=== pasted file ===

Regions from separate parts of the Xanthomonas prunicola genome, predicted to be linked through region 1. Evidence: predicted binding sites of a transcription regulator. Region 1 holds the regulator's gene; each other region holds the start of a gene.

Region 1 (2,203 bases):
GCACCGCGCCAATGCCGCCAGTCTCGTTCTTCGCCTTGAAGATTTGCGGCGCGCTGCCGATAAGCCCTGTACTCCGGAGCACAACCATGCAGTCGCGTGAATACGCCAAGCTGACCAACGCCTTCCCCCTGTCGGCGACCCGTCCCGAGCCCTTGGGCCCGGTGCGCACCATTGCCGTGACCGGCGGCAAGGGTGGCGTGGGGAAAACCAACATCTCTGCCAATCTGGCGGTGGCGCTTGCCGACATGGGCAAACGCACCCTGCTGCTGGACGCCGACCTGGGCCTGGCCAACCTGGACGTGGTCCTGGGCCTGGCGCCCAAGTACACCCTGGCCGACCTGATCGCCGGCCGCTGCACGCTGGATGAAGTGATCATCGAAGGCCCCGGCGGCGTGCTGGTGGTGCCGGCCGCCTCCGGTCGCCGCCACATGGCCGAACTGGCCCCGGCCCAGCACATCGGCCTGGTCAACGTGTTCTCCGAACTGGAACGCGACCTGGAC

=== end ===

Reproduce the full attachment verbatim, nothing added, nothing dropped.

Regions from separate parts of the Xanthomonas prunicola genome, predicted to be linked through region 1. Evidence: predicted binding sites of a transcription regulator. Region 1 holds the regulator's gene; each other region holds the start of a gene.

Region 1 (2,203 bases):
GCACCGCGCCAATGCCGCCAGTCTCGTTCTTCGCCTTGAAGATTTGCGGCGCGCTGCCGATAAGCCCTGTACTCCGGAGCACAACCATGCAGTCGCGTGAATACGCCAAGCTGACCAACGCCTTCCCCCTGTCGGCGACCCGTCCCGAGCCCTTGGGCCCGGTGCGCACCATTGCCGTGACCGGCGGCAAGGGTGGCGTGGGGAAAACCAACATCTCTGCCAATCTGGCGGTGGCGCTTGCCGACATGGGCAAACGCACCCTGCTGCTGGACGCCGACCTGGGCCTGGCCAACCTGGACGTGGTCCTGGGCCTGGCGCCCAAGTACACCCTGGCCGACCTGATCGCCGGCCGCTGCACGCTGGATGAAGTGATCATCGAAGGCCCCGGCGGCGTGCTGGTGGTGCCGGCCGCCTCCGGTCGCCGCCACATGGCCGAACTGGCCCCGGCCCAGCACATCGGCCTGGTCAACGTGTTCTCCGAACTGGAACGCGACCTGGAC